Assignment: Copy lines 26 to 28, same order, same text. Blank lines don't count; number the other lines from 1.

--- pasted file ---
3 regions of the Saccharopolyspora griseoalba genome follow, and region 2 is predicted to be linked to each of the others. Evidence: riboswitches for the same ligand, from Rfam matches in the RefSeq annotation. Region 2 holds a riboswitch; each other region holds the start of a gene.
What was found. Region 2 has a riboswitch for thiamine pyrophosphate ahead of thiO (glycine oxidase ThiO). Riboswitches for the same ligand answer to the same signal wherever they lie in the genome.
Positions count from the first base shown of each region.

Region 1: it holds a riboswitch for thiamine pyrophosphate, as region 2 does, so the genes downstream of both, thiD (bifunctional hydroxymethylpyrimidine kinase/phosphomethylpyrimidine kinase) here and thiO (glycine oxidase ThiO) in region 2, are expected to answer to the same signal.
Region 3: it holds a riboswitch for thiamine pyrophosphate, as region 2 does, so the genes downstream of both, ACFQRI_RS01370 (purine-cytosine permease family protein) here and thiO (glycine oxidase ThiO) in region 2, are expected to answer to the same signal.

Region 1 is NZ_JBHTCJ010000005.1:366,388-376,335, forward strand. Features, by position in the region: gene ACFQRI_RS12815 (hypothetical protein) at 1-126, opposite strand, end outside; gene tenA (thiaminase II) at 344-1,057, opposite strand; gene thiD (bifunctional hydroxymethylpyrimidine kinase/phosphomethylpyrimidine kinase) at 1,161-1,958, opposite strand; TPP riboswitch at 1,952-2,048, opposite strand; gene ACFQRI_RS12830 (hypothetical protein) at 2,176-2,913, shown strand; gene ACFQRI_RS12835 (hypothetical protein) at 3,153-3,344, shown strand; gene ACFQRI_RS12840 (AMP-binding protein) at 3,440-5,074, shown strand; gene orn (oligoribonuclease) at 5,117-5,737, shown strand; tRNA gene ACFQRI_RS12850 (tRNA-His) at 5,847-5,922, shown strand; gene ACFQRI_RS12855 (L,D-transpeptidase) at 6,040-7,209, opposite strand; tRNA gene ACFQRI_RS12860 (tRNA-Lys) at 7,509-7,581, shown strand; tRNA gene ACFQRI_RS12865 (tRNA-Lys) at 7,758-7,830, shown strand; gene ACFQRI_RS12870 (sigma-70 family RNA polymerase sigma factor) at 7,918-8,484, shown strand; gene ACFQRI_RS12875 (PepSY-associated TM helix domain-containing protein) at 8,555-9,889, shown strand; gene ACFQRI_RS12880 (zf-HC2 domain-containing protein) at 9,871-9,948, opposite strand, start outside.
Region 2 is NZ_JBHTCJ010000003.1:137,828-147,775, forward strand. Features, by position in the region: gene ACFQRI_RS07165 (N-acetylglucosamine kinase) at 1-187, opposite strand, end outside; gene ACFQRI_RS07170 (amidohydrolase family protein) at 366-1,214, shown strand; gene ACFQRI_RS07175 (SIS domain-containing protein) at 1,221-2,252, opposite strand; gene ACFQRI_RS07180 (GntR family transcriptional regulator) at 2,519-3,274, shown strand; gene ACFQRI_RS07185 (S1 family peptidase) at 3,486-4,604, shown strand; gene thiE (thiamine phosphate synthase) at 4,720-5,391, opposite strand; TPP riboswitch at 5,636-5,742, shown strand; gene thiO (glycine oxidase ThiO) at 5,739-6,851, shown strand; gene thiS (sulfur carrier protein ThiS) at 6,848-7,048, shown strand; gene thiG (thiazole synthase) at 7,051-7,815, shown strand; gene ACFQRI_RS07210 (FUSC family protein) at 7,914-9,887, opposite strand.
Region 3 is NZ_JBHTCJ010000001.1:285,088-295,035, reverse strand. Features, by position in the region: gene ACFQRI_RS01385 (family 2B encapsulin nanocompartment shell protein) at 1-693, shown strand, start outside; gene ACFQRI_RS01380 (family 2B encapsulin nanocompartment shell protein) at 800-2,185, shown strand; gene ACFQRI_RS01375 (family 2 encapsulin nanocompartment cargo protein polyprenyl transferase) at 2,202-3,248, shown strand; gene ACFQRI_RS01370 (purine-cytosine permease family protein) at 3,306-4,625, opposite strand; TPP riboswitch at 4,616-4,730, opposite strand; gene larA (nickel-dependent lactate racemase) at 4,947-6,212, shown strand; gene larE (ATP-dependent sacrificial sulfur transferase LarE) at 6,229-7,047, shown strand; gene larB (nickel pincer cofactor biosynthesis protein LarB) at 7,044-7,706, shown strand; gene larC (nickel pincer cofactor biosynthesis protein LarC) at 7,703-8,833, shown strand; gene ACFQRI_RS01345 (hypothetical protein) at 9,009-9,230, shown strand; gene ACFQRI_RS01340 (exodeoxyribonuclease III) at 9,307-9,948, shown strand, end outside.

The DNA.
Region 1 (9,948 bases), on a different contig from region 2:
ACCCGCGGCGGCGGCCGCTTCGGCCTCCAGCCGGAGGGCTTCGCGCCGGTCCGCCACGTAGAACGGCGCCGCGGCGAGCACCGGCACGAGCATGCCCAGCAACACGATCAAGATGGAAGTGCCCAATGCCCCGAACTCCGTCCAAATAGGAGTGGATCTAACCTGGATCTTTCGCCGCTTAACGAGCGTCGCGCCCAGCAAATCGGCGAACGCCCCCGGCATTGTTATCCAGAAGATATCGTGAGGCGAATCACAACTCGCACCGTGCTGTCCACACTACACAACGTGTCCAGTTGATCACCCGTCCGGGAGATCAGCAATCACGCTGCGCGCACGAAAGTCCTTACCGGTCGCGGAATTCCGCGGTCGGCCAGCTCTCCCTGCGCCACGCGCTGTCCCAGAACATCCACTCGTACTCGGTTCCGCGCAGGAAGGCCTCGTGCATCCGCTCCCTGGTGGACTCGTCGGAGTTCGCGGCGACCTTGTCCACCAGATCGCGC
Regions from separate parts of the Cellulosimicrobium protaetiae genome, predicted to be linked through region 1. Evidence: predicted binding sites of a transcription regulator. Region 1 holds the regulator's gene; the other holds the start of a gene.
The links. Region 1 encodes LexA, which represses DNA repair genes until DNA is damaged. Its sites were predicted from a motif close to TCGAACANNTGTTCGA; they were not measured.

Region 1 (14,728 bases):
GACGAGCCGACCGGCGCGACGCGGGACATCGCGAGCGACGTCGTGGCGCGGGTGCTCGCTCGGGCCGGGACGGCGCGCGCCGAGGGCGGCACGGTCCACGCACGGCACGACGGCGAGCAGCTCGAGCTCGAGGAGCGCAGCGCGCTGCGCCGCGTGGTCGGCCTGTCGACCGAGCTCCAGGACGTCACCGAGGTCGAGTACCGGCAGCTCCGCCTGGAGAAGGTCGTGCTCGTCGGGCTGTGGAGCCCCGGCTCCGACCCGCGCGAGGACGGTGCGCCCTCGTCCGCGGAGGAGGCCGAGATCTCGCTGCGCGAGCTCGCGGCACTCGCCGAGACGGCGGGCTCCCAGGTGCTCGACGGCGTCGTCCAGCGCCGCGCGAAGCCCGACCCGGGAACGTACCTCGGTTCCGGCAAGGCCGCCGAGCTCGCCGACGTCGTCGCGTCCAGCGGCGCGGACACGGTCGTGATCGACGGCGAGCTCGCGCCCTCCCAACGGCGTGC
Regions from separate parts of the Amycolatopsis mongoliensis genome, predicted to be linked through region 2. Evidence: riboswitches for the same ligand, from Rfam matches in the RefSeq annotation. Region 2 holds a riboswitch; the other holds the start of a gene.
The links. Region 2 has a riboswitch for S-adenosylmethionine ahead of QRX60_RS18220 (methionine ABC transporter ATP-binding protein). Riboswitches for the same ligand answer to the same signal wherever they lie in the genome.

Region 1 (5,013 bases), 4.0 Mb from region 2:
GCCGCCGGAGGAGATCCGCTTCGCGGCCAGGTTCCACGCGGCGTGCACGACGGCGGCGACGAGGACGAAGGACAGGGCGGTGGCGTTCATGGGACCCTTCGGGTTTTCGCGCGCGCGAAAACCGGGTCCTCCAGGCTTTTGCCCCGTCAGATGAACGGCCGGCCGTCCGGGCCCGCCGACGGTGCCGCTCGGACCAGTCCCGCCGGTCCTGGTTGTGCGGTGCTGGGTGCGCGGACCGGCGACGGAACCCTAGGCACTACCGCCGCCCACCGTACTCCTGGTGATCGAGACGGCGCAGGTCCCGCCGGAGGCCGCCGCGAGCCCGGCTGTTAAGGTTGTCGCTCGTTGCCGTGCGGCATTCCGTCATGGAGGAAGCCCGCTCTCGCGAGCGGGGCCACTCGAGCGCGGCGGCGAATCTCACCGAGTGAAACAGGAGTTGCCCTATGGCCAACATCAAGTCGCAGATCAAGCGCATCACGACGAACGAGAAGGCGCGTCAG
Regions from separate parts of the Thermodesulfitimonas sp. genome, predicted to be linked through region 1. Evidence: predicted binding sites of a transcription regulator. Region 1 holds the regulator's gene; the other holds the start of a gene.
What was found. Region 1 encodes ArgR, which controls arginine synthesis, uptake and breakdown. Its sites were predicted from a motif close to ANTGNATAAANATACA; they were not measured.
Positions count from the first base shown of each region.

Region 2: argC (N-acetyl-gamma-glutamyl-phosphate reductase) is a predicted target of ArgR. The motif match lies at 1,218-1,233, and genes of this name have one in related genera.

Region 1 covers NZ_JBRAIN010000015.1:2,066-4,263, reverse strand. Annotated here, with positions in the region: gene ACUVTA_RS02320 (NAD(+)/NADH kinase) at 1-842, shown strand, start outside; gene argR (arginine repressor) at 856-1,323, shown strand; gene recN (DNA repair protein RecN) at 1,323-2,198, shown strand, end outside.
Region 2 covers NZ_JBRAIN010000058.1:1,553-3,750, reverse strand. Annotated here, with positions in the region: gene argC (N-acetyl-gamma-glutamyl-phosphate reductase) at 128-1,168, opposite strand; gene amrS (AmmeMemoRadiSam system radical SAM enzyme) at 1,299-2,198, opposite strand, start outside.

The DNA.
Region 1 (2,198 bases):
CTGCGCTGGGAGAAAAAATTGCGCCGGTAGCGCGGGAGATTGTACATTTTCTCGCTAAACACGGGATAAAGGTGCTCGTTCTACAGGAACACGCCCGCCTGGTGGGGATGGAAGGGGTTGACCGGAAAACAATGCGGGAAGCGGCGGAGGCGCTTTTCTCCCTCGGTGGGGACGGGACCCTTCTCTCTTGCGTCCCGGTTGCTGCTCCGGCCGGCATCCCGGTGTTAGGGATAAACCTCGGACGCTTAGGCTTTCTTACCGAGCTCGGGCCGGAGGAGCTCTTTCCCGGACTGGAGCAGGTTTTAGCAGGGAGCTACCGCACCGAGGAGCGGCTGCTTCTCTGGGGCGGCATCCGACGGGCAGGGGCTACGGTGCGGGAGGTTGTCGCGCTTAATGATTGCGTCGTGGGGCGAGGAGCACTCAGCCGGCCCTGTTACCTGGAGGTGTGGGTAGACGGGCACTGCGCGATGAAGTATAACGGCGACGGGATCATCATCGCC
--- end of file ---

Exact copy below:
The DNA.
Region 1 (2,198 bases):
CTGCGCTGGGAGAAAAAATTGCGCCGGTAGCGCGGGAGATTGTACATTTTCTCGCTAAACACGGGATAAAGGTGCTCGTTCTACAGGAACACGCCCGCCTGGTGGGGATGGAAGGGGTTGACCGGAAAACAATGCGGGAAGCGGCGGAGGCGCTTTTCTCCCTCGGTGGGGACGGGACCCTTCTCTCTTGCGTCCCGGTTGCTGCTCCGGCCGGCATCCCGGTGTTAGGGATAAACCTCGGACGCTTAGGCTTTCTTACCGAGCTCGGGCCGGAGGAGCTCTTTCCCGGACTGGAGCAGGTTTTAGCAGGGAGCTACCGCACCGAGGAGCGGCTGCTTCTCTGGGGCGGCATCCGACGGGCAGGGGCTACGGTGCGGGAGGTTGTCGCGCTTAATGATTGCGTCGTGGGGCGAGGAGCACTCAGCCGGCCCTGTTACCTGGAGGTGTGGGTAGACGGGCACTGCGCGATGAAGTATAACGGCGACGGGATCATCATCGCC